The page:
On the Road: Getting Here From NY

Hardware store in Floyd, Virginia at the main ...
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JAMBOREE WARNING: Expect music in the street tomorrow evening, February 18–the first warm-ish Friday of the Musical Year! Stop over at The Station, visit the Floyd Artist’s Association Gallery. I’ll be there from 6 to 8, with the digital photography display, books and note cards, and maybe a few short readings. Stop by, say howdy, then get back to the music!

Honestly, we didn’t quite know what to make of it when an outfit from NY called “Bigfuel” called and requested some local grounding in what to expect, who to interview and where to go in Floyd–a destination they’d already planned to come for filming in late January.

How was Floyd to be “sold” for marketing purposes, and to which target audience?

We are understandably vigilant against any depiction of Floyd town or county that makes its citizenry out to be stereotyped “country persons” or town to be a cultural backwater model of HeeHaw. In the end, our concerns were put to rest.

But when I got word yesterday that the feature video was now out, I of course popped right over and give the three minute piece a look and listen

as Travel writer Mike Barish from NY gets a quick intro to downtown Floyd culture and hospitality. The Bells got some love, and there were flashes of Buffalo Mountain and a dash around Main Street. But mostly, it is a Jamboree feature. I’ll be happy when some film-and-story group chooses to come to look deeper into what’s going on here beyond town on Friday night. That will happen eventually. There’s quite a story growing in Floyd. But that’s for another time.

The travel piece, it turns out, is on a site promoting the Chevy Cruze. I’d have been more satisfied, given Floyd’s focus on sustainability, if the auto got better gas mileage. But hey–the feature could have been for a site singing the praises of McDonalds, WalMart or Monsanto.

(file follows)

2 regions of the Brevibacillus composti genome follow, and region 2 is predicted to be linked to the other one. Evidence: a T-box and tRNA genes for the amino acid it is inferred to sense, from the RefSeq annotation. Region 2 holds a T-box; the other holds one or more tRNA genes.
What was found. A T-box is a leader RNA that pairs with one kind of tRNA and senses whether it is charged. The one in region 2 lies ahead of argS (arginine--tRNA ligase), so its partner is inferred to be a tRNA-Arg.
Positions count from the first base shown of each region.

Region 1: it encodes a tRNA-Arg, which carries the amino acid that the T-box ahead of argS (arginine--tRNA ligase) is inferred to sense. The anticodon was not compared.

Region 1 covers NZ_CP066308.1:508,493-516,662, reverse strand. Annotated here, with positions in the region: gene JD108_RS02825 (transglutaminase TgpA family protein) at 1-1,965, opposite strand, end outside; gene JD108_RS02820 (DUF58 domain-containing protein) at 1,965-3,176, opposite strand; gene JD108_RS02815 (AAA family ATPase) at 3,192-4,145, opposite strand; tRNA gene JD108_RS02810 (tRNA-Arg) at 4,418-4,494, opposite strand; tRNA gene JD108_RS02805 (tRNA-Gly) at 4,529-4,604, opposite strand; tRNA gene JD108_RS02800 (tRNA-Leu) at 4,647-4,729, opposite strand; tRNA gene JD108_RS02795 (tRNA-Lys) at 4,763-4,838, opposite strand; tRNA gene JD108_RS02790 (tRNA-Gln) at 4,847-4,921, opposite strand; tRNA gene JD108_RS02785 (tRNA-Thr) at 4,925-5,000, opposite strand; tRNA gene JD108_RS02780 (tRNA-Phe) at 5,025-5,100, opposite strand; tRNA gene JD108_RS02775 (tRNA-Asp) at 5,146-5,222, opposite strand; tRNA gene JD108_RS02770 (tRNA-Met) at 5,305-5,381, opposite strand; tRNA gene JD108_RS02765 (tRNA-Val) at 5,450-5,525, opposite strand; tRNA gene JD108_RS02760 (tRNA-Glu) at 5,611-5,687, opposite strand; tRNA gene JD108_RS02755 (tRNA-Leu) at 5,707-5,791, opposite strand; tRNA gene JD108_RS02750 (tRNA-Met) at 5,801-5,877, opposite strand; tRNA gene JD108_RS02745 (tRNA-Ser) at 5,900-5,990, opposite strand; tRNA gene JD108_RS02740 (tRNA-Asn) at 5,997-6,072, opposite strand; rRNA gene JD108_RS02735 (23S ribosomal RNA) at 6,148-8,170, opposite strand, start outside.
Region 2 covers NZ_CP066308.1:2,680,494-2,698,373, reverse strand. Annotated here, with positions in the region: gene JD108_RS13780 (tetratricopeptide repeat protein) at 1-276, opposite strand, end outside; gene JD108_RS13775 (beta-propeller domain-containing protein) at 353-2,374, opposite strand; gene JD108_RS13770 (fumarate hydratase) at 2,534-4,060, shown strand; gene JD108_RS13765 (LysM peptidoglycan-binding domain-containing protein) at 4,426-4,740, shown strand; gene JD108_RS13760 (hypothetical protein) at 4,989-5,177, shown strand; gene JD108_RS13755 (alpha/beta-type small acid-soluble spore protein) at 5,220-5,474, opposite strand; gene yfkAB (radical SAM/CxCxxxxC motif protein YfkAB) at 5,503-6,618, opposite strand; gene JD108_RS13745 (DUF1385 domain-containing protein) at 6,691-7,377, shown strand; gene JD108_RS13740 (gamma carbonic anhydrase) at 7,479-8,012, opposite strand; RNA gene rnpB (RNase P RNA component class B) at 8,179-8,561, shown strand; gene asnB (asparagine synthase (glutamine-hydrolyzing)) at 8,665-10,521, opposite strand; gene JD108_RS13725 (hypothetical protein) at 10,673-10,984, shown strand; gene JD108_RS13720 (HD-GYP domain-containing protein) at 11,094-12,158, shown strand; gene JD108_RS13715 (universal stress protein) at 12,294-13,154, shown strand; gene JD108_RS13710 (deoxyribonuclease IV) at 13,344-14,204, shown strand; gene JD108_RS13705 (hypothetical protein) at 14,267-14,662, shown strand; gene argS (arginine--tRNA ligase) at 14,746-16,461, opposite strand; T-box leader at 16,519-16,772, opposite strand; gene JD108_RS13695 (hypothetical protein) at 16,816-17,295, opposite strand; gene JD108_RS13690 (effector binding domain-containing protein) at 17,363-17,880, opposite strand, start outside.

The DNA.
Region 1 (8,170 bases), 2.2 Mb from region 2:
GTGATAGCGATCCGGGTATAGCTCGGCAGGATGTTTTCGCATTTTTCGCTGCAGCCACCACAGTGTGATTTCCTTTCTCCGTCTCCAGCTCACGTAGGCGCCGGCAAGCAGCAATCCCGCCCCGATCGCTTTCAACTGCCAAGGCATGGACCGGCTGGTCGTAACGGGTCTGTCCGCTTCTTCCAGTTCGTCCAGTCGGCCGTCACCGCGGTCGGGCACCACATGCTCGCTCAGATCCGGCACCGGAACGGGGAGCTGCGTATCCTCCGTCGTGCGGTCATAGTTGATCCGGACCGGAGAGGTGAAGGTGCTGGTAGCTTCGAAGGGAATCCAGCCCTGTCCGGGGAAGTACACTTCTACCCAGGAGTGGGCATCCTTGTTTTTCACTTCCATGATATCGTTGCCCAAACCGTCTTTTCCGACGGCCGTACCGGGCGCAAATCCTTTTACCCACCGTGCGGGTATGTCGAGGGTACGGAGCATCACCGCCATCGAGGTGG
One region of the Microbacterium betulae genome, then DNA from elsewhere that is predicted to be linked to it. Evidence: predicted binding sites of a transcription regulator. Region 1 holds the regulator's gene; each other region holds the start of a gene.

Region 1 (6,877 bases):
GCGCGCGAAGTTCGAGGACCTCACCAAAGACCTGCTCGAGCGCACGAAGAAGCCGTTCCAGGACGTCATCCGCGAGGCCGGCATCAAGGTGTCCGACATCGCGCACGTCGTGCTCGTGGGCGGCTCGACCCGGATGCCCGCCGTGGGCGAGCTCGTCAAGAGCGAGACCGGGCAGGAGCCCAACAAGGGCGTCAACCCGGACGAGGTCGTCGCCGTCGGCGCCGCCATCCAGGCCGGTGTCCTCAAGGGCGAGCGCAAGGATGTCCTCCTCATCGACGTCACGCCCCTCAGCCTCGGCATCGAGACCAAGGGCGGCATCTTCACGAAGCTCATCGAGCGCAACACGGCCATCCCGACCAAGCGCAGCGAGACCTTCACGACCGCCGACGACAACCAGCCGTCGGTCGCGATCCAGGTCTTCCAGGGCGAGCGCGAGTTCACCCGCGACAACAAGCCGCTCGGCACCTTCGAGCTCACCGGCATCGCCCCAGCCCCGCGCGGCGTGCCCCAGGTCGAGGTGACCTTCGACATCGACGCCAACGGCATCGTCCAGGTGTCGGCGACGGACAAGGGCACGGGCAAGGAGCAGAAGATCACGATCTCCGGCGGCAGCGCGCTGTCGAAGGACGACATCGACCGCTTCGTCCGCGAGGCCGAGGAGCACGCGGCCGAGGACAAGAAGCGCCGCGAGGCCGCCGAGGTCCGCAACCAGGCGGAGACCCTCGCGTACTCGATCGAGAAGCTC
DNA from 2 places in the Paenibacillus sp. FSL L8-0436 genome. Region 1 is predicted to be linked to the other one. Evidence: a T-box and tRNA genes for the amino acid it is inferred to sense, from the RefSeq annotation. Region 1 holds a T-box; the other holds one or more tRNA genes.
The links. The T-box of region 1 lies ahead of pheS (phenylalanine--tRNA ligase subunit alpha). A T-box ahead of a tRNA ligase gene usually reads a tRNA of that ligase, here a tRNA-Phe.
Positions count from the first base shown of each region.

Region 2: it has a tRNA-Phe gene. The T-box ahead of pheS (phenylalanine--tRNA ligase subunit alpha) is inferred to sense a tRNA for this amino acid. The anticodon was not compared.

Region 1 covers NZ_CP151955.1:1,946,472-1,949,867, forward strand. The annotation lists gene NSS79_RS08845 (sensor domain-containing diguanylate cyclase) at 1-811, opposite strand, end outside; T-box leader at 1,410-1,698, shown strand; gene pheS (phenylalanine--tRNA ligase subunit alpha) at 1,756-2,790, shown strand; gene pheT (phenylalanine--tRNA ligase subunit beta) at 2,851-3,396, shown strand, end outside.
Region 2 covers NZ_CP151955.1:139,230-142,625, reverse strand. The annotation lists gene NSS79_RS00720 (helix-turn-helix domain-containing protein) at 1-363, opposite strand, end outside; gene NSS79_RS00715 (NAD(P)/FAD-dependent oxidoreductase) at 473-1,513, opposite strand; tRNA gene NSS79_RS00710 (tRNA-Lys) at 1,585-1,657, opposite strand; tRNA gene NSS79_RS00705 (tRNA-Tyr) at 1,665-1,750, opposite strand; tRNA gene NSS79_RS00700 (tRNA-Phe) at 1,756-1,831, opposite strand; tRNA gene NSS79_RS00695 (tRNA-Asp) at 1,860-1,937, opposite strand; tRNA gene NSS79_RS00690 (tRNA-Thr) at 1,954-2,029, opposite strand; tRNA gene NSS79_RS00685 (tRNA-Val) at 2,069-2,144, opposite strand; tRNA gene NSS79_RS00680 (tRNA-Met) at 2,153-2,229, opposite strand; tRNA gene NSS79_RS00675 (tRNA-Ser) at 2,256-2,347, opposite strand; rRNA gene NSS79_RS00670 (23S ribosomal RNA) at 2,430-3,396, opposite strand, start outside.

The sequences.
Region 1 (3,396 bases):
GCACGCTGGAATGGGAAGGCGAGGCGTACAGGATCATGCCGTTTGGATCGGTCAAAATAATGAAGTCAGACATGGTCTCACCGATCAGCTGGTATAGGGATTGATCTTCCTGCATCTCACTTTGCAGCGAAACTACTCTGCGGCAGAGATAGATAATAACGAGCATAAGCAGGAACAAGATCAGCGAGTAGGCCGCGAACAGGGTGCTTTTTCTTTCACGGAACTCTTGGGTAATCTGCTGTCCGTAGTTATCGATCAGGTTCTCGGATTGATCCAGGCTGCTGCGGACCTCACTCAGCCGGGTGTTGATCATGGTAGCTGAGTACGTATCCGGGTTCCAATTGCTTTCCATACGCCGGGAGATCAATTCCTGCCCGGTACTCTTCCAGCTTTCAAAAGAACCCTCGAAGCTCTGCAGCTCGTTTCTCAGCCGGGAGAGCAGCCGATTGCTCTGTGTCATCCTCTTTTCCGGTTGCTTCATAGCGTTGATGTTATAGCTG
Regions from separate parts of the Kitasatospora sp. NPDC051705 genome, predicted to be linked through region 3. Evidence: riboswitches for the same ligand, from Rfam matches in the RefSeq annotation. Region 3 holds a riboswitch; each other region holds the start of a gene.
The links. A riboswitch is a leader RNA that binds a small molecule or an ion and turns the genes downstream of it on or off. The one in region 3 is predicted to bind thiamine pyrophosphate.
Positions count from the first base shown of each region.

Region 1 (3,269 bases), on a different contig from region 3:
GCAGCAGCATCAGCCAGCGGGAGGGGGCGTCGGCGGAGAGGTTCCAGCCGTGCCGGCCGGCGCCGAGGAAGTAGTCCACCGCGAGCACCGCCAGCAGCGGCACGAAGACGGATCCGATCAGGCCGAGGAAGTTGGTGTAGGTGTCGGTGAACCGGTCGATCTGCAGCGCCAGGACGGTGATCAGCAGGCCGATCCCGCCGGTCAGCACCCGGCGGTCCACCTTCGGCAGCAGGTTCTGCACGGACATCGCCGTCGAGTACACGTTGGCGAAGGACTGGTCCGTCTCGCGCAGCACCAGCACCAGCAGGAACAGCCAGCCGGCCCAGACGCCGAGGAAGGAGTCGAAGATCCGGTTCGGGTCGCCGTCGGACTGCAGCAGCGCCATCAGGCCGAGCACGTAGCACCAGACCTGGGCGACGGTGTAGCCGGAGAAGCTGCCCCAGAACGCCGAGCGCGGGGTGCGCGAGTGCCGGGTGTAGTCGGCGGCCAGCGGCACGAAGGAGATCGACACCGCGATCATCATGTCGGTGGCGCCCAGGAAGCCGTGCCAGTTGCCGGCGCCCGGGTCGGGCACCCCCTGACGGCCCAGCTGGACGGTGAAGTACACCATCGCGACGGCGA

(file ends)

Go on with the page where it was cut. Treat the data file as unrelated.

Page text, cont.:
Here’s how they bill the episode:

Floyd, Virginia is the quintessential small town with one traffic light and a neighbor-friendly atmosphere. For years, their Friday night Jamboree has brought together neighbors and tourists alike to dance the night away to some of the best bluegrass music in the country. Mike swings through Floyd to meet the locals and cut a rug.

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Fred First holds masters degrees in Vertebrate Zoology and physical therapy, and has been a biology teacher and physical therapist by profession. He moved to southwest Virginia in 1975 and to Floyd County in 1997. He maintains a daily photo-blog, broadcasts essays on the Roanoke NPR station, and contributes regular columns for the Floyd Press and Roanoke's Star Sentinel. His two non-fiction books, Slow Road Home and his recent What We Hold in Our Hands, celebrate the riches that we possess in our families and communities, our natural bounty, social capital and Appalachian cultures old and new. He has served on the Jacksonville Center Board of Directors and is newly active in the Sustain Floyd organization. He lives in northeastern Floyd County on the headwaters of the Roanoke River.

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